2. What action has OMB taken, or is planning to take, to guide agencies in the rapid procurement of new and emerging cybersecurity tools?
a. In particular, what will OMB do to promote the appropriate use of the five acquisition tools listed above to acquire cybersecurity products and services?
b. How will each of these efforts need to be updated or addressed to better accommodate the quick purchase of such tools?
c. Are there any other avenues agencies can use to access new commercial cyber tools in a rapid manner?
d. Has OMB assessed the challenges start-ups face in doing business with the government? If so, what will OMB do to address these challenges?
e. How is OMB ensuring that contracting officers at agencies are knowledgeable and comfortable with the use of the five acquisition tools discussed above, as well as any other ways of rapidly acquiring cyber tools, in an appropriate way?
f. What is OMB doing to ensure that best practices in this area of acquisition are being shared between defense, intelligence, and civilian agencies?
3. When and how should Part 6.3 of the Federal Acquisition Regulation be applied in the acquisition of cybersecurity products?
4. Venture capital firms play an important role in bringing new and innovative cybersecurity tools to market. To what extent should venture capital firms be encouraged to pursue channels like Schedule 70 contracts from GSA to enable the firms to offer products and services of the companies they represent? How would the Schedule 70 program need to change to better accommodate the start-up nature of venture capital firms and the companies they support?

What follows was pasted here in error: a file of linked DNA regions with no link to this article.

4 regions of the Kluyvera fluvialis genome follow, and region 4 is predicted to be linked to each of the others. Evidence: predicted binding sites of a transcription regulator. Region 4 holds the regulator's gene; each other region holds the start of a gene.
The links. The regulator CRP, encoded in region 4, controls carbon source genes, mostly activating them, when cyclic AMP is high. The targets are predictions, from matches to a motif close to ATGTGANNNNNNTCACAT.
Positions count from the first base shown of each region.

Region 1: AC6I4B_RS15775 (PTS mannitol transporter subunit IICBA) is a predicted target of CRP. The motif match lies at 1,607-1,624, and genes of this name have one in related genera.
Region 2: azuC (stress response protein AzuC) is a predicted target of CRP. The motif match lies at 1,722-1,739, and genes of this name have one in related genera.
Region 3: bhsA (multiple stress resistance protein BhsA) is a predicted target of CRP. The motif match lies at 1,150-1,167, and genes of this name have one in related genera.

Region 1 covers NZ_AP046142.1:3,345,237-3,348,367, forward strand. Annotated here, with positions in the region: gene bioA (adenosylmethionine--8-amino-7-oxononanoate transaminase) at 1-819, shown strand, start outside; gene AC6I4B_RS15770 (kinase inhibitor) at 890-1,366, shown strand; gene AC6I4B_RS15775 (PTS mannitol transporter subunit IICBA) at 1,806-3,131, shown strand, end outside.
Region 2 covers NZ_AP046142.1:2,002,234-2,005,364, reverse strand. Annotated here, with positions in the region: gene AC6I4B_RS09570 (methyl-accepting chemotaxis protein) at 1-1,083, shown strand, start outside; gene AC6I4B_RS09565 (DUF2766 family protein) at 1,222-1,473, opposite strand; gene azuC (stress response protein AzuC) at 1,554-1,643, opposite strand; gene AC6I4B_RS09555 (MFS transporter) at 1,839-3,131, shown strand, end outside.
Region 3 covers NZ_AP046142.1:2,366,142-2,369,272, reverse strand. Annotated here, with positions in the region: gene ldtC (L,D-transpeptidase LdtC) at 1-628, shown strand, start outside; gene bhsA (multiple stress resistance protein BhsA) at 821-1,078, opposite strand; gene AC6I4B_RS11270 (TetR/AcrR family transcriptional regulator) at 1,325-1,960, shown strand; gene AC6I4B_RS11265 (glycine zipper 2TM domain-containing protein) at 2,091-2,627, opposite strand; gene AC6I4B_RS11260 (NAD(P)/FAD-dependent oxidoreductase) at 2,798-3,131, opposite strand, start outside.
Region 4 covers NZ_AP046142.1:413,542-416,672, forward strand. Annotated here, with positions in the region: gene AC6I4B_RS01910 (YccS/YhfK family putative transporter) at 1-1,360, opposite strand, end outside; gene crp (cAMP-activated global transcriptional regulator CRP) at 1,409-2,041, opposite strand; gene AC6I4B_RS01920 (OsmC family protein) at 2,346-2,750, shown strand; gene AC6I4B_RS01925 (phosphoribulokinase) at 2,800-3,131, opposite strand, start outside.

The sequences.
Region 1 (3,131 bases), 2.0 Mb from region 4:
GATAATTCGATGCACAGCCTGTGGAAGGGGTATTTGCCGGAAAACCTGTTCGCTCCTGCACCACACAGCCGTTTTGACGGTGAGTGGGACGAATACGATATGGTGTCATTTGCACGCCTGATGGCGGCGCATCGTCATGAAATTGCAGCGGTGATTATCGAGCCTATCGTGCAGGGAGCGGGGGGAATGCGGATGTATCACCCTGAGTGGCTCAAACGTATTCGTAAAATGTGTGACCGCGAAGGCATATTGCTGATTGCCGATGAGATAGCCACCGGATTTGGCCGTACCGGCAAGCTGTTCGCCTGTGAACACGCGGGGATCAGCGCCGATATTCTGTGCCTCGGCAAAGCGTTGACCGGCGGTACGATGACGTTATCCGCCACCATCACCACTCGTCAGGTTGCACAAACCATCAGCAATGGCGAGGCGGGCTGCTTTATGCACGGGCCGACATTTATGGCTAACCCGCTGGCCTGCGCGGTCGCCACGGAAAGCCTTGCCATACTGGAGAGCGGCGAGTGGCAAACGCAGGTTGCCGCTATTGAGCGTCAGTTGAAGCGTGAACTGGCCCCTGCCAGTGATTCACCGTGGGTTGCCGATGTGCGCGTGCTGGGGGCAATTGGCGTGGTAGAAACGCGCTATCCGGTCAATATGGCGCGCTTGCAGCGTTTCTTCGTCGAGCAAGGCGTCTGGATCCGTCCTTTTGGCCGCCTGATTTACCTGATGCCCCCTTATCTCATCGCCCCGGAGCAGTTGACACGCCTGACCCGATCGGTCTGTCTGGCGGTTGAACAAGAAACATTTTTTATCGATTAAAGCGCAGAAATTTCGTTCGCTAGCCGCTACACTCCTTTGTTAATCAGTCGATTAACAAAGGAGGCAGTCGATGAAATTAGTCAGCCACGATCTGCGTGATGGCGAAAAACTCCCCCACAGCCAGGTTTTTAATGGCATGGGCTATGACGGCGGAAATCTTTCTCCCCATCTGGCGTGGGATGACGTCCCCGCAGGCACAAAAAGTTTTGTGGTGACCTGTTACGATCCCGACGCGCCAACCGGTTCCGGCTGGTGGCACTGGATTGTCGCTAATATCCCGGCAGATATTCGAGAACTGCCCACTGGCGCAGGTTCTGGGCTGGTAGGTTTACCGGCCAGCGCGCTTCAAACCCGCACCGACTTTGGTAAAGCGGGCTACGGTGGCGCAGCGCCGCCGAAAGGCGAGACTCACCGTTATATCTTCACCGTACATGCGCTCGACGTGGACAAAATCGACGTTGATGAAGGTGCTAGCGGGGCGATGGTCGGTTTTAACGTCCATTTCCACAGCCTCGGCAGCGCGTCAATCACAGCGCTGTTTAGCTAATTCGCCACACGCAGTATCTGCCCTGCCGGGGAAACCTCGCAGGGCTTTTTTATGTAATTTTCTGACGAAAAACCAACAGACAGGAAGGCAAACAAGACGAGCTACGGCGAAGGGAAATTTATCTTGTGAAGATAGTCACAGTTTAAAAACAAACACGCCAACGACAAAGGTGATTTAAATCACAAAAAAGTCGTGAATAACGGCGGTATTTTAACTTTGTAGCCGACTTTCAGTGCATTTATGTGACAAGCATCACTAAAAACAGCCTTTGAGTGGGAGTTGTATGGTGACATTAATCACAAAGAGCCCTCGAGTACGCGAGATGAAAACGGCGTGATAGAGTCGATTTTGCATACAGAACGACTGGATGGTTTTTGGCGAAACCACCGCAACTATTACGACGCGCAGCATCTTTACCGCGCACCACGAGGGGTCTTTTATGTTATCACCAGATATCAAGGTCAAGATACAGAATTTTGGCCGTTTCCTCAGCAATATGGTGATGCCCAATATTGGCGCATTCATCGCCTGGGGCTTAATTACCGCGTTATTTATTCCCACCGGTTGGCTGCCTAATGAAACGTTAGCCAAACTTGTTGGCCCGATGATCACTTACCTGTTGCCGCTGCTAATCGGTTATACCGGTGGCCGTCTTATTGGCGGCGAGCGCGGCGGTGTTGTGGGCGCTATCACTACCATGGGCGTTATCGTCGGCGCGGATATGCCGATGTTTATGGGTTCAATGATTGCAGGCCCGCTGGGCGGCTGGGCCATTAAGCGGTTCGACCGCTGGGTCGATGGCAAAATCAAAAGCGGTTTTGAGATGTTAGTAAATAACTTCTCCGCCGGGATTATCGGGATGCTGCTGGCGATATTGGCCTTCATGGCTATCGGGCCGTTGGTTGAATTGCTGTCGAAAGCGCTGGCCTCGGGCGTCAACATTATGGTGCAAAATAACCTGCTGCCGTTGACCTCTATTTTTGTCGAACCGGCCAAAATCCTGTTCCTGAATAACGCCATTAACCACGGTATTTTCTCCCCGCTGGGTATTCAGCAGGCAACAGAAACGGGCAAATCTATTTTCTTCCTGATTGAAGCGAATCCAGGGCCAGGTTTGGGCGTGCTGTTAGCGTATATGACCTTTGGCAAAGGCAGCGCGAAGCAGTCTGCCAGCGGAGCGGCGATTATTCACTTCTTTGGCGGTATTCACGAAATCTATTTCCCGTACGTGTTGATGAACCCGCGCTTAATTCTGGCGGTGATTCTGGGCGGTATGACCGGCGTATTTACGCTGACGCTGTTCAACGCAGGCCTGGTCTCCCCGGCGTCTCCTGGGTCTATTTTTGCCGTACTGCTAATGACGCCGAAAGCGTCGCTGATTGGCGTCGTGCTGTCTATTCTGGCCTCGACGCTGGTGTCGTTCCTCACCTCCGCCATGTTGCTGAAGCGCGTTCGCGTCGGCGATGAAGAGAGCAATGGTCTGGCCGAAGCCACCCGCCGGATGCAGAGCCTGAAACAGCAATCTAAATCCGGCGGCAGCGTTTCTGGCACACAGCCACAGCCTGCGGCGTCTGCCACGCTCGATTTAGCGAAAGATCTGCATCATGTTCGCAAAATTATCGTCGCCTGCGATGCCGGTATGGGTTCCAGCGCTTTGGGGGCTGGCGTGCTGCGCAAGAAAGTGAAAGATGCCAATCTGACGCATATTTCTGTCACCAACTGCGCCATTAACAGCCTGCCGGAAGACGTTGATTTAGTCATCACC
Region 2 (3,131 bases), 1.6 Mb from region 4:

5. How can new and emerging products and services be considered and integrated into the CDM program?
6. The Chief Information Officers Council and the Chief Acquisition Officers Council are the primary bodies of the federal government where agencies collaborate and share best practices on information technology management and procurement activities. How will OMB work with these bodies to find solutions that facilitate the rapid acquisition of cybersecurity solutions?
7. Many agencies, including the research and development arms of the Department of Defense and the Department of Homeland Security, play important roles in fostering cybersecurity innovation and bringing new tools into government. What are OMB and other agencies doing to promote research and development efforts related to the acquisition of new cybersecurity tools and services to industry and the federal government? How are agency cyber research and development efforts of coordinated?
Thank you for your attention to this important issue. I appreciate your continued leadership on acquisition issues and on getting the most value out of our taxpayers’ dollars. I look forward to your response.
With best personal regards, I am
Thomas R. Carper
 Aaron Boyd, “Should GSA drop 2-year requirement from IT Schedule 70?,” Federal Times, Sept. 3, 2015.
 Mohana Ravindranath, “DHS Silicon Valley Office Awards First Contract to Internet of Things Startup,” NextGov, Feb. 23, 2016.
 “GAO-16-209, Federal Acquisitions: Use of ‘Other Transaction’ Agreements Limited and Mostly for Research and Development Activities,” Government Accountability Office, Jan. 7, 2016.